At the time it was built, this was a quiet residential street, as this VPL image from the same year shows. This site had originally been developed with a pair of semi-detached houses before 1900. Emily Carr was still painting at the time, and there were none of her paintings in the collection. In 1938 the gallery was occupied by unemployed men protesting government policy, but no paintings were damaged. A major expansion and remodeling was built in 1951, and the Art Gallery moved to it’s current home in the converted court house in 1983. The site was redeveloped in 1992 with an office tower designed by Webb, Zerafa, Menkes, Housden and Partners for Manulife (who developed the building as the headquarters of BC Gas, known today as Terasen). More recently it was acquired by the developers of the adjacent Trump Tower, and there are now refurbished retail units along the street.

Image source: City of Vancouver Archives CVA 99-4062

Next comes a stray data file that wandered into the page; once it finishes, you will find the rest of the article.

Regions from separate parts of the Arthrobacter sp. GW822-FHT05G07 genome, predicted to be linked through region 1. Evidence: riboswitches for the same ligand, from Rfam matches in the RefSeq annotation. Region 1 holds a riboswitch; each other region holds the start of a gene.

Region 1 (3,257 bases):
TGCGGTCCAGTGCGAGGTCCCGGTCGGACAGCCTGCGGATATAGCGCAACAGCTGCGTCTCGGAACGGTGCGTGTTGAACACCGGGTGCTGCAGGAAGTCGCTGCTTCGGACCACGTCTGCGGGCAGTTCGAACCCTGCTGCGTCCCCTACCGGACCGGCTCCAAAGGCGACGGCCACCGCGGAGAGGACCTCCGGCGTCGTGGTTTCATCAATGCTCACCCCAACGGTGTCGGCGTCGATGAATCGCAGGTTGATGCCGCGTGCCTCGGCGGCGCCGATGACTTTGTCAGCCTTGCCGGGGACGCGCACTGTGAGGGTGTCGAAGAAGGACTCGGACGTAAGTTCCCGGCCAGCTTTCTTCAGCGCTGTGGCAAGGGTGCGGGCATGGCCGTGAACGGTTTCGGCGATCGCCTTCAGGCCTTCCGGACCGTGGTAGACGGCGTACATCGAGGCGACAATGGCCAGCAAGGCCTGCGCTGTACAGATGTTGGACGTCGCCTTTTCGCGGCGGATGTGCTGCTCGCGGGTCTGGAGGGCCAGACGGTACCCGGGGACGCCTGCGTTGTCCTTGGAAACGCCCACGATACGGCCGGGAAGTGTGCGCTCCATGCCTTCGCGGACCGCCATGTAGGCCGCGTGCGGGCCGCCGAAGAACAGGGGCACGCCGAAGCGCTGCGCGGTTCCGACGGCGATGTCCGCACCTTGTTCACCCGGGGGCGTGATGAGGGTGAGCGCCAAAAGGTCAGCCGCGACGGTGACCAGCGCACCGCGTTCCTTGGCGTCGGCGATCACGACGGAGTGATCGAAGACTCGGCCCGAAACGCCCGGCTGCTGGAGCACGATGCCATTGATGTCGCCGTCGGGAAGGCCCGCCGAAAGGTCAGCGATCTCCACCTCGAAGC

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Posted April 18, 2019 by ChangingCity in Downtown, Gone

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Homer Street – 700 block, east side

We saw the front of the row of houses on the right of the picture in a post we published last year. They were built around 1901, possibly by contractor William Campbell, from Ontario, and from this angle we can see the back of the houses. There’s a vacant lot that served as an access behind the houses, and then a back-to-back tenement building – one of very few built Downtown, although there were more built in other residential neighbourhoods. There was another row, parallel to the one we can see in the picture, immediately abutting it to the north (just off the picture). This row was built between 1907 and 1908, but we don’t know who lived here because the street directory just identified the building as ‘cabins’.